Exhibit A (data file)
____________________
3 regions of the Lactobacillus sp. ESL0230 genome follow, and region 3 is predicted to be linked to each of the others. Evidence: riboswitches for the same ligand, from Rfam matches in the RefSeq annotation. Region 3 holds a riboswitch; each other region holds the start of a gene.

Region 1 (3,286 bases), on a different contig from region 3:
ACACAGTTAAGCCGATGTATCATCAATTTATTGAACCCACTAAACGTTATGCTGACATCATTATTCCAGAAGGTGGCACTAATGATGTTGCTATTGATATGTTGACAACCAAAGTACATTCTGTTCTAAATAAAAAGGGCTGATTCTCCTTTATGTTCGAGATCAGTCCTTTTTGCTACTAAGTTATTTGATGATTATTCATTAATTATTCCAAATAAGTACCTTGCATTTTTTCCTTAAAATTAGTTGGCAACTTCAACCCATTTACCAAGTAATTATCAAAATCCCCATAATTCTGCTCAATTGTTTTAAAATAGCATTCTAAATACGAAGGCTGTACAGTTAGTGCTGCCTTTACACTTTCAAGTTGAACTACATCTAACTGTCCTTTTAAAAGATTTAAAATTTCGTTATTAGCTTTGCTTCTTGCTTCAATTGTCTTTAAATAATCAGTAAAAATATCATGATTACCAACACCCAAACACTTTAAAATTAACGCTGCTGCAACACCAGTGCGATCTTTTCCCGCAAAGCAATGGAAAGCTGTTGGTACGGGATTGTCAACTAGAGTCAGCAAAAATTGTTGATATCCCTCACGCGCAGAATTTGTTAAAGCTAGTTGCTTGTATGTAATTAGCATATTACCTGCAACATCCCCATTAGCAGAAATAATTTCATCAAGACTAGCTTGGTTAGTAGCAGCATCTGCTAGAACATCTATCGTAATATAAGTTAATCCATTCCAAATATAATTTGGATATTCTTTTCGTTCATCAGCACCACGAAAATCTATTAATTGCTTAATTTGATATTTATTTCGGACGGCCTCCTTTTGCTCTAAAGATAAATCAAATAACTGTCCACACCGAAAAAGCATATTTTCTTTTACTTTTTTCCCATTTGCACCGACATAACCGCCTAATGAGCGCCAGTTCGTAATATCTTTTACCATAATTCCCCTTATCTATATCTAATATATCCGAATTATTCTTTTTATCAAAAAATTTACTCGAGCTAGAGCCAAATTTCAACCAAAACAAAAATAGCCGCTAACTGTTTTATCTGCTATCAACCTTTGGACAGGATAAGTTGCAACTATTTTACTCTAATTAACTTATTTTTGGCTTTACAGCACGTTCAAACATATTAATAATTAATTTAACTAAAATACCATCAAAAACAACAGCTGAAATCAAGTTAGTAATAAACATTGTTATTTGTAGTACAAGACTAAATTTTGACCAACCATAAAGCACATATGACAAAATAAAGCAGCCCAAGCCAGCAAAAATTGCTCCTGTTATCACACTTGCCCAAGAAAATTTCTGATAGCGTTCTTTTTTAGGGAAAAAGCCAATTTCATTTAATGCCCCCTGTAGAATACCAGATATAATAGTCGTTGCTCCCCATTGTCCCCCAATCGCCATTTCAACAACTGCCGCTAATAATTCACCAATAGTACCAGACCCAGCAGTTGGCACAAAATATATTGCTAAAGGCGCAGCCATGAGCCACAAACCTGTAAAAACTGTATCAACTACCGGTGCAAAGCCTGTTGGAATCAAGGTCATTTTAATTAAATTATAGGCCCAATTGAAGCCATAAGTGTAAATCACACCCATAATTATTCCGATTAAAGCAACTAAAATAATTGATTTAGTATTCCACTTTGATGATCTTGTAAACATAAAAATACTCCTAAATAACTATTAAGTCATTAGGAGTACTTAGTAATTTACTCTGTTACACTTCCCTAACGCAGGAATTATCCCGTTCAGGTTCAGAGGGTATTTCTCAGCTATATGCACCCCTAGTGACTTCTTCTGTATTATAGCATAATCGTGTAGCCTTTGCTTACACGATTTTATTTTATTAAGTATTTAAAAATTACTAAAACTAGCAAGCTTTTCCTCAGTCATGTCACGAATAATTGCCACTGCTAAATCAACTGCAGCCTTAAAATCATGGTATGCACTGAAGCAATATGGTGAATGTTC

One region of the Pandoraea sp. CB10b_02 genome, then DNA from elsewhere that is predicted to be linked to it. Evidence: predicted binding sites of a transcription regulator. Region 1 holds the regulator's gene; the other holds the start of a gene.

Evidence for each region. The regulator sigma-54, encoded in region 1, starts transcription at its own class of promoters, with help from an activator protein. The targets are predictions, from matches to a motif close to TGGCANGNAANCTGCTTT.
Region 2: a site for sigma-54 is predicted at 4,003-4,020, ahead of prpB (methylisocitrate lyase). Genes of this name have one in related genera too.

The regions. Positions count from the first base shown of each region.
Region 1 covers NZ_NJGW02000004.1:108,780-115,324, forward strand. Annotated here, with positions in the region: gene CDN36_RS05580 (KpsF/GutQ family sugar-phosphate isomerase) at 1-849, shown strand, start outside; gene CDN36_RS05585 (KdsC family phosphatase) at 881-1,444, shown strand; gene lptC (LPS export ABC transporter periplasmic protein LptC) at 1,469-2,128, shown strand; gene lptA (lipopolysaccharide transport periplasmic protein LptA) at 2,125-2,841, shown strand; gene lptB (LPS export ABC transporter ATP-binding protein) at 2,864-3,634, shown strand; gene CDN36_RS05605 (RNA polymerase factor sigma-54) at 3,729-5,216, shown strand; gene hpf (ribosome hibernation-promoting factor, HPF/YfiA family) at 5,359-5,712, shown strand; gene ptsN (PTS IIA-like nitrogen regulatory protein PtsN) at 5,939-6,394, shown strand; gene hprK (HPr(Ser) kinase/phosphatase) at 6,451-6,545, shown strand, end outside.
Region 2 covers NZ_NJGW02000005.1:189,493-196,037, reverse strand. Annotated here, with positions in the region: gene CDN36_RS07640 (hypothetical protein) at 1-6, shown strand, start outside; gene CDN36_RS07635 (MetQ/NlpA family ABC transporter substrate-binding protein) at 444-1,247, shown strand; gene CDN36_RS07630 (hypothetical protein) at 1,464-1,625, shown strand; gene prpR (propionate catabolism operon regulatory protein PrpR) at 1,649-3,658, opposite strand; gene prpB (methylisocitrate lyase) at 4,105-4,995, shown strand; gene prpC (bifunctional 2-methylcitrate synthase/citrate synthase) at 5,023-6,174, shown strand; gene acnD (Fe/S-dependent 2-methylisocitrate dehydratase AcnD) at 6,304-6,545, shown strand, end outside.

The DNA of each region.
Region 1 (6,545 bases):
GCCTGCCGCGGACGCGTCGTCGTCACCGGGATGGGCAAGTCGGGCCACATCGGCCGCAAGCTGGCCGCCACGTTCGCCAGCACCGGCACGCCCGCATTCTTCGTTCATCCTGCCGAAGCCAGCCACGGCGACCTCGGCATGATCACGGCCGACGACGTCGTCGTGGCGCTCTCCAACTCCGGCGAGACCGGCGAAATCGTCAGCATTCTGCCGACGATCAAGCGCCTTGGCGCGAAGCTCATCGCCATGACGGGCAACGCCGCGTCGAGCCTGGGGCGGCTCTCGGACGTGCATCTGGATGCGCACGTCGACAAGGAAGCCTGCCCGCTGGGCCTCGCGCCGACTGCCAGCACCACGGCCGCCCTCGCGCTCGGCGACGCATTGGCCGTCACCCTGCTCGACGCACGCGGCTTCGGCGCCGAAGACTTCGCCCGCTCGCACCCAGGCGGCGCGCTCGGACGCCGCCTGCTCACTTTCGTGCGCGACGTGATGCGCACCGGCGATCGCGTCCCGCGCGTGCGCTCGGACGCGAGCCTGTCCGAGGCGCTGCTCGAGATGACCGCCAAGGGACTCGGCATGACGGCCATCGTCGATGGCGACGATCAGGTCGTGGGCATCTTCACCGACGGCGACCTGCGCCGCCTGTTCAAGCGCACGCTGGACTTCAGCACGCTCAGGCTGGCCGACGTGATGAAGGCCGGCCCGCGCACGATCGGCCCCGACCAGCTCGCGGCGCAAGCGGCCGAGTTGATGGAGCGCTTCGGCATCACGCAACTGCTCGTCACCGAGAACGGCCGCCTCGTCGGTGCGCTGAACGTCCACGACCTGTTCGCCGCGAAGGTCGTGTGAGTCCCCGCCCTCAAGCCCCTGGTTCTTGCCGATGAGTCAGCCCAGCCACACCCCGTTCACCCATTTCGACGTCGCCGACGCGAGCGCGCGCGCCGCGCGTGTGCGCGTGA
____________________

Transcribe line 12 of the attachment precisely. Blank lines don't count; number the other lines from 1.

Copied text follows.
GCCTGCCGCGGACGCGTCGTCGTCACCGGGATGGGCAAGTCGGGCCACATCGGCCGCAAGCTGGCCGCCACGTTCGCCAGCACCGGCACGCCCGCATTCTTCGTTCATCCTGCCGAAGCCAGCCACGGCGACCTCGGCATGATCACGGCCGACGACGTCGTCGTGGCGCTCTCCAACTCCGGCGAGACCGGCGAAATCGTCAGCATTCTGCCGACGATCAAGCGCCTTGGCGCGAAGCTCATCGCCATGACGGGCAACGCCGCGTCGAGCCTGGGGCGGCTCTCGGACGTGCATCTGGATGCGCACGTCGACAAGGAAGCCTGCCCGCTGGGCCTCGCGCCGACTGCCAGCACCACGGCCGCCCTCGCGCTCGGCGACGCATTGGCCGTCACCCTGCTCGACGCACGCGGCTTCGGCGCCGAAGACTTCGCCCGCTCGCACCCAGGCGGCGCGCTCGGACGCCGCCTGCTCACTTTCGTGCGCGACGTGATGCGCACCGGCGATCGCGTCCCGCGCGTGCGCTCGGACGCGAGCCTGTCCGAGGCGCTGCTCGAGATGACCGCCAAGGGACTCGGCATGACGGCCATCGTCGATGGCGACGATCAGGTCGTGGGCATCTTCACCGACGGCGACCTGCGCCGCCTGTTCAAGCGCACGCTGGACTTCAGCACGCTCAGGCTGGCCGACGTGATGAAGGCCGGCCCGCGCACGATCGGCCCCGACCAGCTCGCGGCGCAAGCGGCCGAGTTGATGGAGCGCTTCGGCATCACGCAACTGCTCGTCACCGAGAACGGCCGCCTCGTCGGTGCGCTGAACGTCCACGACCTGTTCGCCGCGAAGGTCGTGTGAGTCCCCGCCCTCAAGCCCCTGGTTCTTGCCGATGAGTCAGCCCAGCCACACCCCGTTCACCCATTTCGACGTCGCCGACGCGAGCGCGCGCGCCGCGCGTGTGCGCGTGA